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1704, Delaware Colony/State, Jrnls. of the Gen. Assembly/House
Journal of the General Assembly/House of Assembly, of Delaware, 1704-, Philadelphia/Wilmington, var. official printers, 1704-. (The name “Delaware”
was first given to the river of that name and its bay on the Atlantic. It was derived from the honorific of Thomas West, 3rd Baron De La Ware, an
English nobleman and Virginia’s first colonial governor. The territory that is now the State of Delaware was for many years merely a group of European
settlements located to the west of the lower Delaware River and its bay. For most of its settled period prior to the American Revolution this area was
ruled from elsewhere. From 1631 the area hosted a colony of the Dutch West India Company, which ran a small settlement called Swanendael until 1633, when
the settlers were wiped out by Indians. In 1638 a Swedish colony, New Sweden, was established at Fort Christina, the site of modern Wilmington.
Swedish rule lasted until 1655, when Peter Stuyvesant, the Dutch governor of New Amsterdam {now Manhattan} defeated the Swedes, but allowed them to remain
in residence under Dutch rule. When, in 1664, the British defeated the Dutch in the New World, Charles II granted proprietary rights over all former
Dutch territories to his brother, the Duke of York. Under the Duke of York period, 1664-1682, the South River Area {the Dutch name for Delaware} was
renamed the Colony of New-Castle. In 1681 Charles II gave a charter for Pennsylvania to William Penn. A year later Penn succeeded in having the area on
the West Bank of the Delaware estuary {then called the “Lower Counties on the Delaware”; i.e. New-Castle, Kent & Sussex} added to his grant. This gave
Pennsylvania Colony a much coveted direct access to the sea. Between 1682-1704 the Lower Counties were ruled from Philadelphia. However, in 1701Penn
granted the Lower Counties the right to an independent General Assembly; although they continued to share a governor with Pennsylvania for the rest of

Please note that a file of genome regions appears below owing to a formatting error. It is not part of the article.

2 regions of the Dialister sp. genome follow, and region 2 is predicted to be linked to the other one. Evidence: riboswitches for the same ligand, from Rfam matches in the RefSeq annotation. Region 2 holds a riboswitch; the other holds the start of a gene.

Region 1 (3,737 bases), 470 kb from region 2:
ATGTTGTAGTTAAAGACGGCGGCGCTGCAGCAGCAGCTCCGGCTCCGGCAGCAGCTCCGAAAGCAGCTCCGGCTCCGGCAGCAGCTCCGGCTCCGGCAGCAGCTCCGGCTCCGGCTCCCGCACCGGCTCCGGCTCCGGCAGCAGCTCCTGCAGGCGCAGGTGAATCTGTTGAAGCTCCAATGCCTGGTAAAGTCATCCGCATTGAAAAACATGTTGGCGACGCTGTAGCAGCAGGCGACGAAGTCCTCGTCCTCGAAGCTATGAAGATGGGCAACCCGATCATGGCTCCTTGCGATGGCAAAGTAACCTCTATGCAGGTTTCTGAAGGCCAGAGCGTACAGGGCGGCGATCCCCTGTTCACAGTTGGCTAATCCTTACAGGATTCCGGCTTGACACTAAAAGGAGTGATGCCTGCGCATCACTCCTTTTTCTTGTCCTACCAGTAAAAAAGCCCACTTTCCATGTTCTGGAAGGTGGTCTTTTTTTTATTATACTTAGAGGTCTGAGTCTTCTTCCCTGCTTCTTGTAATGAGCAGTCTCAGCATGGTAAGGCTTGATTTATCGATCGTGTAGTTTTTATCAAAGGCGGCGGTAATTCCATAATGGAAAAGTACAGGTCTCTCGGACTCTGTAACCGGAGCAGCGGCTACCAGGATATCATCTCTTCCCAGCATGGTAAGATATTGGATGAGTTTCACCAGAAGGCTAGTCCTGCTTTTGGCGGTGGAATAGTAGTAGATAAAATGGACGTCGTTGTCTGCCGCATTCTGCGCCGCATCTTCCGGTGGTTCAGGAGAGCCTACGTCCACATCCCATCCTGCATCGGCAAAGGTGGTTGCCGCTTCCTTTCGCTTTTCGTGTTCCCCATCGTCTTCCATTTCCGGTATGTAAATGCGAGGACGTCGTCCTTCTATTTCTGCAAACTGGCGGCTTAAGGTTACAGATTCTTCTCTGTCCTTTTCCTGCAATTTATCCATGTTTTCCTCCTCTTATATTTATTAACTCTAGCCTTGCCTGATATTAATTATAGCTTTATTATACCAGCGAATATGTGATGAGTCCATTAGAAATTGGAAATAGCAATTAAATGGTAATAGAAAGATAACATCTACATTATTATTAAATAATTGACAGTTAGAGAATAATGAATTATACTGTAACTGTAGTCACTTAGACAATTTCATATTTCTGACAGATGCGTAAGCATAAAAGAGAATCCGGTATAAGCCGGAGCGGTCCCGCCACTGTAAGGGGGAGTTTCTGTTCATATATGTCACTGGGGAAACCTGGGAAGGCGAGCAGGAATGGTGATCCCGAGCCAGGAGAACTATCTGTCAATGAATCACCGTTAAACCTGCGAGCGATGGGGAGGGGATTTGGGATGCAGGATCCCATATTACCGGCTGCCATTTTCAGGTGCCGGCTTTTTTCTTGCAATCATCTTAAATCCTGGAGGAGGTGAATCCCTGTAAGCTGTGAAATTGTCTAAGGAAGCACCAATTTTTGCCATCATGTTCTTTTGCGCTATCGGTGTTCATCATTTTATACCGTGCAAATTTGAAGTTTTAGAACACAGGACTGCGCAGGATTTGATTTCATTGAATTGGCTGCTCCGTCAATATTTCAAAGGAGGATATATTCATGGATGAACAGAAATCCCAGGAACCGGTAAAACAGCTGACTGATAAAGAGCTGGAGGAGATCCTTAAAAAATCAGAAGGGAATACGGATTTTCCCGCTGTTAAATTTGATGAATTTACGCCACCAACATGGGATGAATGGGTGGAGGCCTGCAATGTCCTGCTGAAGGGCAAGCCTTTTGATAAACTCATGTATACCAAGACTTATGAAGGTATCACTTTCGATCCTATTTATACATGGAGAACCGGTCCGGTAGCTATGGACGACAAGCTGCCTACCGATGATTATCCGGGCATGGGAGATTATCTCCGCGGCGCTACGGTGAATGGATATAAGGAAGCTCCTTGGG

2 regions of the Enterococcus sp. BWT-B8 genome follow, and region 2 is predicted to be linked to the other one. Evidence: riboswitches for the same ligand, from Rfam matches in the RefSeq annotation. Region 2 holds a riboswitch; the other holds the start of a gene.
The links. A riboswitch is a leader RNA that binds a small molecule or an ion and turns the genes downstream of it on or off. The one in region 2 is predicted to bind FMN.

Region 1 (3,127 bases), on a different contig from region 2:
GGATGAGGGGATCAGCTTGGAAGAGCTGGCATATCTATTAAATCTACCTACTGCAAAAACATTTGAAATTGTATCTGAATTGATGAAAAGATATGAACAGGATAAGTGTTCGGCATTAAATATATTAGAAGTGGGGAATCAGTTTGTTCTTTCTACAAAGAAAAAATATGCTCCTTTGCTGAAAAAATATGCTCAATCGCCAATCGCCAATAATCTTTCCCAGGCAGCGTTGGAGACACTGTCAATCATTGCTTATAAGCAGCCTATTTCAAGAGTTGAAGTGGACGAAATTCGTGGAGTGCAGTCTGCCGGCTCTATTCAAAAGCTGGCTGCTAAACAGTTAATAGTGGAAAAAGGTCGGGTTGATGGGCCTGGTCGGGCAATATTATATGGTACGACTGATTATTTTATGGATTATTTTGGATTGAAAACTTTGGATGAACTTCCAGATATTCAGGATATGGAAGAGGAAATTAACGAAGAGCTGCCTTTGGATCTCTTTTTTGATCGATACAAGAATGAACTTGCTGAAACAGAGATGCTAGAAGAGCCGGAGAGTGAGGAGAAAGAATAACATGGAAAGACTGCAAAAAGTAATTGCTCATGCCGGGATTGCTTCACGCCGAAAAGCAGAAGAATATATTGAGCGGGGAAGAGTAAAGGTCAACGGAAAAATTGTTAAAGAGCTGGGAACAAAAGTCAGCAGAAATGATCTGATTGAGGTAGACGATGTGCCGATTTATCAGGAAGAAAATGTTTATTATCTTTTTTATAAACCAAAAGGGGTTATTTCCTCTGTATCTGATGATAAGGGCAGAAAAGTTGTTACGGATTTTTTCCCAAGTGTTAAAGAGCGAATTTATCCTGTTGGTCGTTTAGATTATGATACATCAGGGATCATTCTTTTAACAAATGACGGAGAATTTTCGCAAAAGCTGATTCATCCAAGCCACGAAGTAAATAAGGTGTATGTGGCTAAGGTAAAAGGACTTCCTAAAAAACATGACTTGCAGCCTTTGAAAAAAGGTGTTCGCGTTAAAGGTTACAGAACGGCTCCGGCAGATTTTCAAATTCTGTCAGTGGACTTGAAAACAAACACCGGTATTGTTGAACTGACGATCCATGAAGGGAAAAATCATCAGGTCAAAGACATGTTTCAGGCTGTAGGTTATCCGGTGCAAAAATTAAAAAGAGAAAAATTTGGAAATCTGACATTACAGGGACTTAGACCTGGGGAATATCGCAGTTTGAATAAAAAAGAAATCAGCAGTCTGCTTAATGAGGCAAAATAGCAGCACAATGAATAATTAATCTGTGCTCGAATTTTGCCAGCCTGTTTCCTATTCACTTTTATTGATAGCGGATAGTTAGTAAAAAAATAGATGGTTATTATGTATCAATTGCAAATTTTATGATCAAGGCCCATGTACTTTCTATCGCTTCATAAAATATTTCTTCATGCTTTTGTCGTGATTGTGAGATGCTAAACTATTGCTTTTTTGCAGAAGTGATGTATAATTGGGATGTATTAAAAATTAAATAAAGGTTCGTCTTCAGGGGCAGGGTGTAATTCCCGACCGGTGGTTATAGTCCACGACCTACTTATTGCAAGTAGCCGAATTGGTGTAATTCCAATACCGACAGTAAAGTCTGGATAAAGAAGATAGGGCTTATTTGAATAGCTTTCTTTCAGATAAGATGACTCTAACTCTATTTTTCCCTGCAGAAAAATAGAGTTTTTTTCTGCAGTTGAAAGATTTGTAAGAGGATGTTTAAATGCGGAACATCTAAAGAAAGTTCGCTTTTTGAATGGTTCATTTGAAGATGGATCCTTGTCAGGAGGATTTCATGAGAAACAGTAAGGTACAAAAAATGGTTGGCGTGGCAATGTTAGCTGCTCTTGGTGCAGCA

the colonial period. The first General Assembly was held at New-Castle in 1704, and the Lower Counties exercised this limited self-government from
then until the American Revolution. Since there were no printers in the Lower Counties at the time, the journals of its first assemblies were printed in
Philadelphia by Benjamin Franklin, the jurisdiction’s official printer from 1729 to 1760. In the latter year, James Adams, a printer, set up shop in
Wilmington and became official printer. In 1776 the Lower Counties comprised one of the original thirteen colonies declaring independence from
England. At this point the unique colony, by resolution of the Continental Congress, was officially fully severed from Pennsylvania and named “Delaware”. The
first state constitution was adopted in 1776, with one of its provisions being the establishment of a legislature with two chambers, the House of
Assembly and The Council; later the Senate. In 1777 the capital was moved from New-Castle to Dover, in Kent County because of that settlement’s more
central location, and also because it was felt to be safer from British raiders plying the Delaware River.)
Title:   Journal of the House : reformatted from the original and including, Votes and proceedings of the House of Assembly of the Delaware State ...
OCLC Number:   933302293
Available Volumes
NameFiche CountOnlinePaper Backup
1739 Apr. 5-Oct. 24 (MS)YesNo
1740 Aug. 6-1741 Mar. 13 (MS)YesNo
1782 Oct. 21- Nov. 1, Reg. sess.YesNo
1783 Jan. 6-Feb. 8, Adj. sess.YesNo
1783 May 26-31, Adj. sess.YesNo
1791 Oct. 20-26, Reg. sess.YesNo
1875 JanYesNo
1878 JanYesNo
1881 JanYesNo
1883 JanYesNo
1885 JanYesNo
1887 JanYesNo
1889 JanYesNo
1891 JanYesNo
1893 JanYesNo
1895 JanYesNo
1897 JanYesNo
1904 Dec Sp SessYesNo
1905 JanYesNo
1906 May Sp SessYesNo
1907 JanYesNo
1909 JanYesNo
1911 JanYesNo
1913 JanYesNo
1915 JanYesNo
1917 JanYesNo
1918 Mar Sp SessYesNo
1919 JanYesNo
1920 Mar Sp SessYesNo
1921 JanYesNo
1923 JanYesNo
1925 JanYesNo
1927 JanYesNo
1929 JanYesNo
1931 JanYesNo
1932 Nov Sp SessYesNo
1933 JanYesNo
1933 Oct Sp SessYesNo
1934 Oct Sp SessYesNo
1935 JanYesNo
1936 Dec Sp SessYesNo
1937 JanYesNo
1937 May Sp SessYesNo
1939 JanYesNo
1941 JanYesNo
1943 JanYesNo
1944 Mar Sp SessYesNo
1945 JanYesNo
1947 JanYesNo
1949 JanYesNo
1949 Sept Sp SessYesNo
1949 Nov 2d Sp SessYesNo
1949 Consolidated Indexes for Senate & House Sp SeYesNo
1951 JanYesNo
1951 Dec Sp SessYesNo
1953 JanYesNo
1955 JanYesNo
1957 JanYesNo
1959 JanYesNo
1961 JanYesNo
1965 JanYesNo
1967 JanYesNo
1969 JanYesNo
1971 JanYesNo
1973 JanYesNo
1975 JanYesNo
1977 Jan Sp Sessions - 1978 Jan & Sp Sessions (AllYesNo
1979 JanYesNo
1980 JanYesNo
1981 Jan & Sp Sess(s) - 1982 Jan & Sp SessYesNo
1983 Jan - Nov Sp Sess(s) - 1984 Jan - July Sp SesYesNo
1985 Jan - Aug Sp Sess(s) & 1986 Jan - July Sp SesYesNo